A Traditional Product from Modern Production

The production process of single malt whisky has remained almost unchanged for centuries now. If you want to know about the basics of single malt whisky production, please read our article here.

This article deals with the modernisation of the single malt whisky production process over the past centuries.

A monitor with 6 stills on them. 3 spirit stills and 3 wash stills.
A monitor for the stills at Mortlach

At the beginning of the industrial production of single malt whisky, the first goal was to guarantee the continuous quality of the whisky. The next step was to increase the efficiency of whisky production. As with all technical processes, the engineers put special attention to the balanced relationship between attainable efficiency (raw material use, energy consumption) and the costs for the improvements. The costs of whisky production can roughly be calculated as follows:


CW ~ CB / EM + CE / EE + CL + CS + CC


CW - Total costs of whisky production

CB - Barley purchase price by distillery

EM - Mash efficiency factor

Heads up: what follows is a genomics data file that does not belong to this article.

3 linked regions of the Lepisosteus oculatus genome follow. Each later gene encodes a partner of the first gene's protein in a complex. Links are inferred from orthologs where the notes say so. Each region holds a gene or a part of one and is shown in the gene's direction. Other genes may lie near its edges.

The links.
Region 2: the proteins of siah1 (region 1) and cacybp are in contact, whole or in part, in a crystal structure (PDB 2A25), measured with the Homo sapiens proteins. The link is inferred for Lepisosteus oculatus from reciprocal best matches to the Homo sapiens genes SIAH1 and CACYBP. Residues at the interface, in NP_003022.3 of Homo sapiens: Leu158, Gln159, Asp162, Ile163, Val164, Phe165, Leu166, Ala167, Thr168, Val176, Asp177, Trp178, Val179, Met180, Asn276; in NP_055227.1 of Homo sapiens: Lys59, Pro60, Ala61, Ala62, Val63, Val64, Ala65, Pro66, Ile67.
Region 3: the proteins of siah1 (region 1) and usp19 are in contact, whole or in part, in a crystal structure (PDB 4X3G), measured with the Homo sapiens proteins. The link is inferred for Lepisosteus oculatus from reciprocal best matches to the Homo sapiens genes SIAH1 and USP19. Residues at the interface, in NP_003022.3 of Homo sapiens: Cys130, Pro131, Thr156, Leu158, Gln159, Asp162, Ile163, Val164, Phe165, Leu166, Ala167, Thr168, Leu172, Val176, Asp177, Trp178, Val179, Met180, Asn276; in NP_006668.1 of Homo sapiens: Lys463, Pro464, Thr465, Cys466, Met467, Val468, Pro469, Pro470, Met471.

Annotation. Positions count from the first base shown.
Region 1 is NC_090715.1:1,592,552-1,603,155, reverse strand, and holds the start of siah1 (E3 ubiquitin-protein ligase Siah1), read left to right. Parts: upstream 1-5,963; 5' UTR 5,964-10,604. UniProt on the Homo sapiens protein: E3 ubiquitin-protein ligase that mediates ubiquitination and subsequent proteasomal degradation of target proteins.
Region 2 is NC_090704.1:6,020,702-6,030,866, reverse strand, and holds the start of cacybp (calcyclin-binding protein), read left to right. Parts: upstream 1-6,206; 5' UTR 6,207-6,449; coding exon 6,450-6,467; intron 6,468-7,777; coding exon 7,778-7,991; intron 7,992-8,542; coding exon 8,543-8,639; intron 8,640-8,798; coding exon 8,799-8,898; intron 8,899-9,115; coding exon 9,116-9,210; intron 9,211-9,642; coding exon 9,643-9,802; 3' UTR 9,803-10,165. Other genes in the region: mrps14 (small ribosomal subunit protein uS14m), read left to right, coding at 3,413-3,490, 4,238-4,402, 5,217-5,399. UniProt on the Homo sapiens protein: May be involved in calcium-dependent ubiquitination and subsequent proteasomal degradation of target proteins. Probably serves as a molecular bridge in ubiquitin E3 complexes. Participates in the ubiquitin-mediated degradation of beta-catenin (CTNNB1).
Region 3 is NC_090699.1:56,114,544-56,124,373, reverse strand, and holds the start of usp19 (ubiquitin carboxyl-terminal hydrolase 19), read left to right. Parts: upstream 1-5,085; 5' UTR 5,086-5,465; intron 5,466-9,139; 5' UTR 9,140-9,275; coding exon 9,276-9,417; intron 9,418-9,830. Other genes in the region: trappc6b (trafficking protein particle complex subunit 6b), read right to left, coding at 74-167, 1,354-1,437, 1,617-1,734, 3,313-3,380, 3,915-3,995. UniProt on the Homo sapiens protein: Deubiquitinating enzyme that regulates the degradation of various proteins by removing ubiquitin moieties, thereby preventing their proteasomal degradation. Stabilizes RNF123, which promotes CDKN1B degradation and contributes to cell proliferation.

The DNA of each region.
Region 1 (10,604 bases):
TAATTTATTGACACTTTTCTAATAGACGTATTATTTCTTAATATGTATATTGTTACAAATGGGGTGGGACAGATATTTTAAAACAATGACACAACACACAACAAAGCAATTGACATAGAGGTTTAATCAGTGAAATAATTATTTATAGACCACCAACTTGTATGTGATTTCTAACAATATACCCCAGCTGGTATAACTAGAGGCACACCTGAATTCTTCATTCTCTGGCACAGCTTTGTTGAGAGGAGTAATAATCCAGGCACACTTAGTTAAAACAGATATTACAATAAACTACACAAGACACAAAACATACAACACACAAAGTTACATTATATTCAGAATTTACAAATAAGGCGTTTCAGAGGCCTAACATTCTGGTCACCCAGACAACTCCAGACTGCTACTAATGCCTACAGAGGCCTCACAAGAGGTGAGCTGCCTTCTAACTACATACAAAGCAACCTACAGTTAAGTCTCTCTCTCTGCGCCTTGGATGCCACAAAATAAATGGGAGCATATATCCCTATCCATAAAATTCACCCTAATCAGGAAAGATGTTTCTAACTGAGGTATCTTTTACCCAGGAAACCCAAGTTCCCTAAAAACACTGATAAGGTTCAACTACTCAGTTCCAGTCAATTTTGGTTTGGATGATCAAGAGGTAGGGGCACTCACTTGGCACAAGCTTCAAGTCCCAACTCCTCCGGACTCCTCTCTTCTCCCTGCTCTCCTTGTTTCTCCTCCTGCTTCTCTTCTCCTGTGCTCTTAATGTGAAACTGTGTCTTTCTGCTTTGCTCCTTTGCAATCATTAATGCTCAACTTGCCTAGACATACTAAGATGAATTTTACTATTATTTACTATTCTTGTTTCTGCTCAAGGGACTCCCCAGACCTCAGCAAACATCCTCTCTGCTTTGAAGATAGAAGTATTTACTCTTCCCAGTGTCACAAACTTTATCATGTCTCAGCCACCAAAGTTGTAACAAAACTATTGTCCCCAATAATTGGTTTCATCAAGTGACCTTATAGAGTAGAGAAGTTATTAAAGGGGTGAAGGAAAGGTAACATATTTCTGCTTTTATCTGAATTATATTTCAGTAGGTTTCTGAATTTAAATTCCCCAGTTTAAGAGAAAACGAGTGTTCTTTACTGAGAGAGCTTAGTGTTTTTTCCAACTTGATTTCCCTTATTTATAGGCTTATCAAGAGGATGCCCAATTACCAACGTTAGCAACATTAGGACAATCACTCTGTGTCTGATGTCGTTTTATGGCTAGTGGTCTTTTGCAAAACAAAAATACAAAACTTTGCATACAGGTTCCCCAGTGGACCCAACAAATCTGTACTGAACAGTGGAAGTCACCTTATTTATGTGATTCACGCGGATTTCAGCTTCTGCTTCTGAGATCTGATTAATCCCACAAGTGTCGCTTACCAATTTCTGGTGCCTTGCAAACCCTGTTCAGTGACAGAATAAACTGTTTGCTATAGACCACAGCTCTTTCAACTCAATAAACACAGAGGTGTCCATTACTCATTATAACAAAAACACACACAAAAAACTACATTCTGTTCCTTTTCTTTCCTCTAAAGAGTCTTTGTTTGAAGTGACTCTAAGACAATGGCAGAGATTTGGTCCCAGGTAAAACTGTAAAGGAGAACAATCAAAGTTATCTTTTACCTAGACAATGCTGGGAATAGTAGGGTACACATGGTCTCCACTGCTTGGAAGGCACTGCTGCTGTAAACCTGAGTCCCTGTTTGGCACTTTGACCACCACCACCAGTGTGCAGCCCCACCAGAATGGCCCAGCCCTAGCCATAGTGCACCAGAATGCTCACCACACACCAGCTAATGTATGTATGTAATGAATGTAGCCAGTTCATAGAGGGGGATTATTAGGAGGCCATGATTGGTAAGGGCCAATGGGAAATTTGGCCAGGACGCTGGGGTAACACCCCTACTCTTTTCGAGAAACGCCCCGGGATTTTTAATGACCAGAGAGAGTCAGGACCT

CE - Energy costs by distillery

EE - Efficiency of the energy conversion

CL - Labour costs

CS - Costs of whisky storage

CC - Capital costs for investments (machines, buildings,... )


In the past especially barley and coal were the focus of the optimisation efforts, since these materials produced the highest costs. In the course of these efforts, the complex mash procedure usually used today was developed, which extracts the sugar from the barley optimally. The process of turning starch into sugar could also be optimised in industrial maltings.

A shiny stainless steel mashtun
Closed mashtun at the Strathmill distillery

In the past especially barley and coal were the focus of the optimisation efforts, since these materials produced the highest costs. In the course of these efforts, the complex mash procedure usually used today was developed, which extracts the sugar from the barley optimally. The process of turning starch into sugar could also be optimised in industrial maltings.

The energy consumption was also reduced significantly in the past centuries. Closed mash tuns were the start. They were followed by improved heating systems using hot steam instead of direct coal firing. Energy recovery is also an inherent part of the whisky production today. Simple coolers were replaced by heat exchangers, which extract the warmth of a liquid and reintroduce it to the production process. The hot pipes and containers are insulated to preserve the expensive energy.